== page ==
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<- Previous | Table of Contents | Next -> Digital Library-The Picture of Dorian Gray by Oscar Wilde



The next day he did not leave the house, and, indeed, spent most of
the time in his own room, sick with a wild terror of dying, and yet
indifferent to life itself.

The consciousness of being hunted, snared, tracked down, had
begun to dominate him. If the tapestry did but tremble in the wind,
he shook. The dead leaves that were blown against the leaded
panes seemed to him like his own wasted resolutions and wild
regrets. When he closed his eyes, he saw again the sailor’s face
peering through the mist-stained glass, and horror seemed once
more to lay its hand upon his heart.

But perhaps it had been only his fancy that had called vengeance
out of the night, and set the hideous shapes of punishment before
him. Actual life was chaos, but there was something terribly logical
in the imagination. It was the imagination that set remorse to dog
the feet of sin. It was the imagination that made each crime bear its
misshapen brood. In the common world of fact the wicked were
not punished, nor the good rewarded. Success was given to the
strong, failure thrust upon the weak. That was all. Besides, had any
stranger been prowling round the house he would have been seen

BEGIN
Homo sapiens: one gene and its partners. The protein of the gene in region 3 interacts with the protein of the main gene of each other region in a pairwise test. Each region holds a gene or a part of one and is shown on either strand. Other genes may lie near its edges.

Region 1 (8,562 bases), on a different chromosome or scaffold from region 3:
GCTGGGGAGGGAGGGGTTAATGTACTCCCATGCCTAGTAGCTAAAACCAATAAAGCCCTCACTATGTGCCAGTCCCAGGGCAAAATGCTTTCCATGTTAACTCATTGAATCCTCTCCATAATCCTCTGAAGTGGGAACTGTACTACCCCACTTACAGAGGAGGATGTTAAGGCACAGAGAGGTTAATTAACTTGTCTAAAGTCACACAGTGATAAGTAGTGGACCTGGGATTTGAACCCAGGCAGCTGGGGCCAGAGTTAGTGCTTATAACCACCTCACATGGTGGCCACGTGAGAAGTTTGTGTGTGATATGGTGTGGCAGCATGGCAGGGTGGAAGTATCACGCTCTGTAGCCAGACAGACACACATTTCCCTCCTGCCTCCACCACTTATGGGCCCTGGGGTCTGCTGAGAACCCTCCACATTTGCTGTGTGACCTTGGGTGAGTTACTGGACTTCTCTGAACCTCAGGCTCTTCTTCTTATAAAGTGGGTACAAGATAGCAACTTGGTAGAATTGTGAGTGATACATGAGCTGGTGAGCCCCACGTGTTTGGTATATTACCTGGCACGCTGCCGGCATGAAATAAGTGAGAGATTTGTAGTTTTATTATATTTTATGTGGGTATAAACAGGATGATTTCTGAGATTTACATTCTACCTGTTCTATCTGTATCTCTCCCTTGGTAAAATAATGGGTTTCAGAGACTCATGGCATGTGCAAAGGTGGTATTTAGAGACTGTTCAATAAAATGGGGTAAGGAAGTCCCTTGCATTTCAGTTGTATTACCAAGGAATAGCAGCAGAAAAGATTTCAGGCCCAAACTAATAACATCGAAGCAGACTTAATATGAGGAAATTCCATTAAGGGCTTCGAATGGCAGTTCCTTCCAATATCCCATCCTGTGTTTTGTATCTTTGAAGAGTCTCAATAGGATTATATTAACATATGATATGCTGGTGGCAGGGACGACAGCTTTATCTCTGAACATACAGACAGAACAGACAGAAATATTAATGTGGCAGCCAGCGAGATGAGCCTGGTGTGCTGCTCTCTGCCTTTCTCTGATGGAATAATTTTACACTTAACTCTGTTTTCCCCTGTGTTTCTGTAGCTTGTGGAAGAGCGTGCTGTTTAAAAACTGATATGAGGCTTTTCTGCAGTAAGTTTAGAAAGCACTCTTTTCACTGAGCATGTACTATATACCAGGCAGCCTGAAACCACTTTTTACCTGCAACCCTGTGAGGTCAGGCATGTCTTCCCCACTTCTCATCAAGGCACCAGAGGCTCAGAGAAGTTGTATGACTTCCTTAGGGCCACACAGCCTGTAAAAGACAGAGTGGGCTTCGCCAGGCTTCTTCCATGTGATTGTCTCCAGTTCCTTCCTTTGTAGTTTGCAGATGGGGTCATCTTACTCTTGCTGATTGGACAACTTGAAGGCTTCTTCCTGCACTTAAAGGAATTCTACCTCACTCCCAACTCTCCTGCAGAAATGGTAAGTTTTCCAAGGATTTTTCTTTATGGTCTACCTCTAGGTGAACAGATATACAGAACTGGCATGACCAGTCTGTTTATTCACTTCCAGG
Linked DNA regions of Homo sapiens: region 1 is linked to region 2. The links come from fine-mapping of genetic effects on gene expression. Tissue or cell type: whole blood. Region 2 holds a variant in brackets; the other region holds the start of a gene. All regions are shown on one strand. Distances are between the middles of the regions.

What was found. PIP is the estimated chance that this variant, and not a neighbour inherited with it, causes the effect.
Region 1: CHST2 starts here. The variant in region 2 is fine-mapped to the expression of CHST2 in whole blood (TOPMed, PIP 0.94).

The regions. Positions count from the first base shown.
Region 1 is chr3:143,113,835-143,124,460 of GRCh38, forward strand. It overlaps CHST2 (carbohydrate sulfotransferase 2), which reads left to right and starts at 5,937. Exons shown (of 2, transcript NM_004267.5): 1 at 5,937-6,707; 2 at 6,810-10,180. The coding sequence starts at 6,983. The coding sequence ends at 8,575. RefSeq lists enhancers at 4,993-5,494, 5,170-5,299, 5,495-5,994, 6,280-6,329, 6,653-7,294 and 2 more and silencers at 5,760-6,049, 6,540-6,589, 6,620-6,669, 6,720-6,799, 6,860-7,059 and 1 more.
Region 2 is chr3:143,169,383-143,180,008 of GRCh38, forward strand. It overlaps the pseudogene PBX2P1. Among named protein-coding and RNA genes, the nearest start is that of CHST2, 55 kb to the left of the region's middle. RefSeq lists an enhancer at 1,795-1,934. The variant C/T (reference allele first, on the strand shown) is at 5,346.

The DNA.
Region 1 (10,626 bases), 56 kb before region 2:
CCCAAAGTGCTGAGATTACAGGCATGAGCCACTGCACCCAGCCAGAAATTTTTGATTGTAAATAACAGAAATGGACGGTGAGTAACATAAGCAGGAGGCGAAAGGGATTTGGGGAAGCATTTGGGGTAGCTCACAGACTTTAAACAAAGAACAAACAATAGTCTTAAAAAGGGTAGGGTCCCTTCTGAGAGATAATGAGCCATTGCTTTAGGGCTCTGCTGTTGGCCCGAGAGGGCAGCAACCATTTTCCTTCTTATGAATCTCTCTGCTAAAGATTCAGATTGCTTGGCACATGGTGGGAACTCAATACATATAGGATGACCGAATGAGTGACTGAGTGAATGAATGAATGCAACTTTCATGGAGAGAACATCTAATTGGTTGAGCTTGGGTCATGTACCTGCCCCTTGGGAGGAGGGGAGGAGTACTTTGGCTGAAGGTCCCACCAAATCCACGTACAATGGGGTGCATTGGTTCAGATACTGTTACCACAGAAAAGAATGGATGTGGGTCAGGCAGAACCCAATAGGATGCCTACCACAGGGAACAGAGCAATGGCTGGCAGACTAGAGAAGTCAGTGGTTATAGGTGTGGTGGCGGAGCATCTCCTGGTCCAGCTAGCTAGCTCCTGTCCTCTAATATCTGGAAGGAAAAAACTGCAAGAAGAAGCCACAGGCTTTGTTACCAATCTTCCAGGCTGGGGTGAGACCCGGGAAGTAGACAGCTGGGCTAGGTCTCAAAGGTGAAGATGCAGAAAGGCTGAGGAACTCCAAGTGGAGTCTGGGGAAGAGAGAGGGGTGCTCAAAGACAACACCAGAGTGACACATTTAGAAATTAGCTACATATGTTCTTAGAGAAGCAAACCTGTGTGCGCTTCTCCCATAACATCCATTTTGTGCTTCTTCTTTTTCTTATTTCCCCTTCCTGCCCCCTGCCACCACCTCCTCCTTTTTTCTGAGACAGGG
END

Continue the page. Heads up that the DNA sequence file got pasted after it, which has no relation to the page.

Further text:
by the servants or the keepers. Had any footmarks been found on
the flower-beds, the gardeners would have reported it. Yes: it had
been merely fancy. Sibyl Vane’s brother had not come back to kill
him. He had sailed away in his ship to founder in some winter sea.
From him, at any rate, he was safe. Why, the man did not know
who he was, could not know who he was. The mask of youth had
saved him.

And yet if it had been merely an illusion, how terrible it was to
think that conscience could raise such fearful phantoms, and give
them visible form, and make them move before one! What sort of
life would his be if, day and night, shadows of his crime were to
peer at him from silent corners, to mock him from secret places, to
whisper in his ear as he sat at the feast, to wake him with icy
fingers as he lay asleep! As the thought crept through his brain, he
grew pale with terror, and the air seemed to him to have become
suddenly colder. Oh! in what a wild hour of madness he had killed
his friend! How ghastly the mere memory of the scene! He saw it
all again. Each hideous detail came back to him with added horror.
Out of the black cave of Time, terrible and swathed in scarlet, rose
the image of his sin. When Lord Henry came in at six o’clock, he
found him crying as one whose heart will break.
<- Previous | Table of Contents | Next -> Digital Library-The Picture of Dorian Gray by Oscar Wilde

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